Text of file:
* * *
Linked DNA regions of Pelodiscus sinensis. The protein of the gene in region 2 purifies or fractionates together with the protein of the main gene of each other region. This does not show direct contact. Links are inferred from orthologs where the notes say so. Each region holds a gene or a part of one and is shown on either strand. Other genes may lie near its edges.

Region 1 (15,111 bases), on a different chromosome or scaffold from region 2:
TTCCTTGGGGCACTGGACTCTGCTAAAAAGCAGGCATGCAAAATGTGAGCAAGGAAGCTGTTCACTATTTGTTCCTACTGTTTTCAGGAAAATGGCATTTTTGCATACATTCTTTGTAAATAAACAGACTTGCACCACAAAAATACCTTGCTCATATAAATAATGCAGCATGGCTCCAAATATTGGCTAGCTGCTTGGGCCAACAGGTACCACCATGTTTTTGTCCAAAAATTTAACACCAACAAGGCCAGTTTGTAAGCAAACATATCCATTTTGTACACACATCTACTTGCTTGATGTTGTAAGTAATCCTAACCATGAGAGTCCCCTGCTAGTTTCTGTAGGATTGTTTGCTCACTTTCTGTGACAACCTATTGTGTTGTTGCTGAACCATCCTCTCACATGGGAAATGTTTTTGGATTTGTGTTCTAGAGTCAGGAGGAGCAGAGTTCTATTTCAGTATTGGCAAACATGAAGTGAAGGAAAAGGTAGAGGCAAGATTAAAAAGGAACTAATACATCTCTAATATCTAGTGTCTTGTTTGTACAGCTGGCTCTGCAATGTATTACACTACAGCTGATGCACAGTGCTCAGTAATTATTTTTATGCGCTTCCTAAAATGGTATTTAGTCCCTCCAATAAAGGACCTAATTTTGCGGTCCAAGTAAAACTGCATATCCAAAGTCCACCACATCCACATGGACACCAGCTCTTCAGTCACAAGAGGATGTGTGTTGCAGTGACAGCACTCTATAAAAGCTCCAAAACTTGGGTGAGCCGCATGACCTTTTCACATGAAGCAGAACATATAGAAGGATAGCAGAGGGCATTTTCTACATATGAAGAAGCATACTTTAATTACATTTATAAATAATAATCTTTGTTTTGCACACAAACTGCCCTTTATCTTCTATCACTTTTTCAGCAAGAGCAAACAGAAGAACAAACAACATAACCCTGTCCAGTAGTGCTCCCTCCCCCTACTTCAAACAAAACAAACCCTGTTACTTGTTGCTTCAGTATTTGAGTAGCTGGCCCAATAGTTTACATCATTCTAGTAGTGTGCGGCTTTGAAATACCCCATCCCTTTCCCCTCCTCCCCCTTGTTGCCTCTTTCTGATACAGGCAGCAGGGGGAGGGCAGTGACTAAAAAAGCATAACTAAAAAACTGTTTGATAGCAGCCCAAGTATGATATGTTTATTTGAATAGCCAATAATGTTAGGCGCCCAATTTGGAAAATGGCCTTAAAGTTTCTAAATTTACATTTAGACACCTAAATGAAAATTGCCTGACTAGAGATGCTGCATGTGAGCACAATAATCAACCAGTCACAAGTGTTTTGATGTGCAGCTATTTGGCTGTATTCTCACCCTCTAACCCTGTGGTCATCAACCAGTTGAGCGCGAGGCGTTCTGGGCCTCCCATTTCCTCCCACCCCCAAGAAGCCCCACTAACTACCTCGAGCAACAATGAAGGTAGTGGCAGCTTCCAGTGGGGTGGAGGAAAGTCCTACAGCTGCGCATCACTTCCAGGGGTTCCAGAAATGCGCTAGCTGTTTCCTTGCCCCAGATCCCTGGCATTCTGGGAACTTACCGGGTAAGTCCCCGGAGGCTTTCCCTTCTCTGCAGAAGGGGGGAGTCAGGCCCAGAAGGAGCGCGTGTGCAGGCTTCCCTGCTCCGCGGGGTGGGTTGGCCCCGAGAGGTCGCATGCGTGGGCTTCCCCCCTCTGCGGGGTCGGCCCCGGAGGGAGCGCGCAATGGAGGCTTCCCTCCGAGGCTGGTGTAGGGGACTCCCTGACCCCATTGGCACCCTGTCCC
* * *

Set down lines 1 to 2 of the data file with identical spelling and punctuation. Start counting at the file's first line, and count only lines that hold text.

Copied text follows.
Linked DNA regions of Pelodiscus sinensis. The protein of the gene in region 2 purifies or fractionates together with the protein of the main gene of each other region. This does not show direct contact. Links are inferred from orthologs where the notes say so. Each region holds a gene or a part of one and is shown on either strand. Other genes may lie near its edges.

Region 1 (15,111 bases), on a different chromosome or scaffold from region 2: